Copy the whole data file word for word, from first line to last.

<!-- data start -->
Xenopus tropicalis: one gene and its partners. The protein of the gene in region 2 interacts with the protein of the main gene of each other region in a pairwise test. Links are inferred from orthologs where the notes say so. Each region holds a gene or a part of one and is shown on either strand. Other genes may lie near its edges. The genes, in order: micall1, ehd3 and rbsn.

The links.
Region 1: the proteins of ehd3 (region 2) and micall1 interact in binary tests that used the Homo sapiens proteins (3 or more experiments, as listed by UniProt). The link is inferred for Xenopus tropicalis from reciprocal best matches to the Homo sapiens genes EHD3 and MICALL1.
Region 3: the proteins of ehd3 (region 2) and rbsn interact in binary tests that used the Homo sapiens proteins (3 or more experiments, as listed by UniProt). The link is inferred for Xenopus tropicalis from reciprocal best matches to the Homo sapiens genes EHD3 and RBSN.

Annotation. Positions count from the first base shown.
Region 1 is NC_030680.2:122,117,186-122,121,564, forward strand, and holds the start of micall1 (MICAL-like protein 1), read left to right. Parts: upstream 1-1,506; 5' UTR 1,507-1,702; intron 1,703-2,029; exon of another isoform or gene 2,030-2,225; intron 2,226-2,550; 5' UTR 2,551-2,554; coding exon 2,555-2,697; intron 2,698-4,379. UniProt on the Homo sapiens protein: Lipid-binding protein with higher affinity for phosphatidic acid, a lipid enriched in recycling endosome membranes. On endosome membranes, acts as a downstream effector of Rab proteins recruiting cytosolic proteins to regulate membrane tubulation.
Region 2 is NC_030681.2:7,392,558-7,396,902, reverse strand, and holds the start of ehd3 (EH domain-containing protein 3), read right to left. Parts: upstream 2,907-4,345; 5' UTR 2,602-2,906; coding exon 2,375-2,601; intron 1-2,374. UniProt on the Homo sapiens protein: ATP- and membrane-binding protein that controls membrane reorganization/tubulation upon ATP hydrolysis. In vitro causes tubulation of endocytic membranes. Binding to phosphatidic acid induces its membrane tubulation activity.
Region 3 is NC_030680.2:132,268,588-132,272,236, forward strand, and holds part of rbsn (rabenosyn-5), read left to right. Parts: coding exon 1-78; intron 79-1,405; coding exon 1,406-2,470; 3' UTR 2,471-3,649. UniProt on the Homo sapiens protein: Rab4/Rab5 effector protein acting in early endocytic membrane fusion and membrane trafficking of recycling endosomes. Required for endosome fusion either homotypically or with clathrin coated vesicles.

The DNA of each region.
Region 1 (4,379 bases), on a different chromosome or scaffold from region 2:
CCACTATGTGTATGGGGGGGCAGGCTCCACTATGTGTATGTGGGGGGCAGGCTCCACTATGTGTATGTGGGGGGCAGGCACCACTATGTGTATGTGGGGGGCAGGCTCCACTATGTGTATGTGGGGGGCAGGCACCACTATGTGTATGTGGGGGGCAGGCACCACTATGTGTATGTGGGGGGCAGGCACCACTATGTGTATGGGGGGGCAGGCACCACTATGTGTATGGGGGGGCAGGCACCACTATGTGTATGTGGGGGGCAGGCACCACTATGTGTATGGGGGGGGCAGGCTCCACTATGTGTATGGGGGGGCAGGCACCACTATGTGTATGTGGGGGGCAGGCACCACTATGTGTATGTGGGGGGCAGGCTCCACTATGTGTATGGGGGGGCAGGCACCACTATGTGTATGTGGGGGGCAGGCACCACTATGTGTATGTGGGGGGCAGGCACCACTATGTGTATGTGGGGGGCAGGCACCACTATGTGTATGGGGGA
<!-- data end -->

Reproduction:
Xenopus tropicalis: one gene and its partners. The protein of the gene in region 2 interacts with the protein of the main gene of each other region in a pairwise test. Links are inferred from orthologs where the notes say so. Each region holds a gene or a part of one and is shown on either strand. Other genes may lie near its edges. The genes, in order: micall1, ehd3 and rbsn.

The links.
Region 1: the proteins of ehd3 (region 2) and micall1 interact in binary tests that used the Homo sapiens proteins (3 or more experiments, as listed by UniProt). The link is inferred for Xenopus tropicalis from reciprocal best matches to the Homo sapiens genes EHD3 and MICALL1.
Region 3: the proteins of ehd3 (region 2) and rbsn interact in binary tests that used the Homo sapiens proteins (3 or more experiments, as listed by UniProt). The link is inferred for Xenopus tropicalis from reciprocal best matches to the Homo sapiens genes EHD3 and RBSN.

Annotation. Positions count from the first base shown.
Region 1 is NC_030680.2:122,117,186-122,121,564, forward strand, and holds the start of micall1 (MICAL-like protein 1), read left to right. Parts: upstream 1-1,506; 5' UTR 1,507-1,702; intron 1,703-2,029; exon of another isoform or gene 2,030-2,225; intron 2,226-2,550; 5' UTR 2,551-2,554; coding exon 2,555-2,697; intron 2,698-4,379. UniProt on the Homo sapiens protein: Lipid-binding protein with higher affinity for phosphatidic acid, a lipid enriched in recycling endosome membranes. On endosome membranes, acts as a downstream effector of Rab proteins recruiting cytosolic proteins to regulate membrane tubulation.
Region 2 is NC_030681.2:7,392,558-7,396,902, reverse strand, and holds the start of ehd3 (EH domain-containing protein 3), read right to left. Parts: upstream 2,907-4,345; 5' UTR 2,602-2,906; coding exon 2,375-2,601; intron 1-2,374. UniProt on the Homo sapiens protein: ATP- and membrane-binding protein that controls membrane reorganization/tubulation upon ATP hydrolysis. In vitro causes tubulation of endocytic membranes. Binding to phosphatidic acid induces its membrane tubulation activity.
Region 3 is NC_030680.2:132,268,588-132,272,236, forward strand, and holds part of rbsn (rabenosyn-5), read left to right. Parts: coding exon 1-78; intron 79-1,405; coding exon 1,406-2,470; 3' UTR 2,471-3,649. UniProt on the Homo sapiens protein: Rab4/Rab5 effector protein acting in early endocytic membrane fusion and membrane trafficking of recycling endosomes. Required for endosome fusion either homotypically or with clathrin coated vesicles.

The DNA of each region.
Region 1 (4,379 bases), on a different chromosome or scaffold from region 2:
CCACTATGTGTATGGGGGGGCAGGCTCCACTATGTGTATGTGGGGGGCAGGCTCCACTATGTGTATGTGGGGGGCAGGCACCACTATGTGTATGTGGGGGGCAGGCTCCACTATGTGTATGTGGGGGGCAGGCACCACTATGTGTATGTGGGGGGCAGGCACCACTATGTGTATGTGGGGGGCAGGCACCACTATGTGTATGGGGGGGCAGGCACCACTATGTGTATGGGGGGGCAGGCACCACTATGTGTATGTGGGGGGCAGGCACCACTATGTGTATGGGGGGGGCAGGCTCCACTATGTGTATGGGGGGGCAGGCACCACTATGTGTATGTGGGGGGCAGGCACCACTATGTGTATGTGGGGGGCAGGCTCCACTATGTGTATGGGGGGGCAGGCACCACTATGTGTATGTGGGGGGCAGGCACCACTATGTGTATGTGGGGGGCAGGCACCACTATGTGTATGTGGGGGGCAGGCACCACTATGTGTATGGGGGA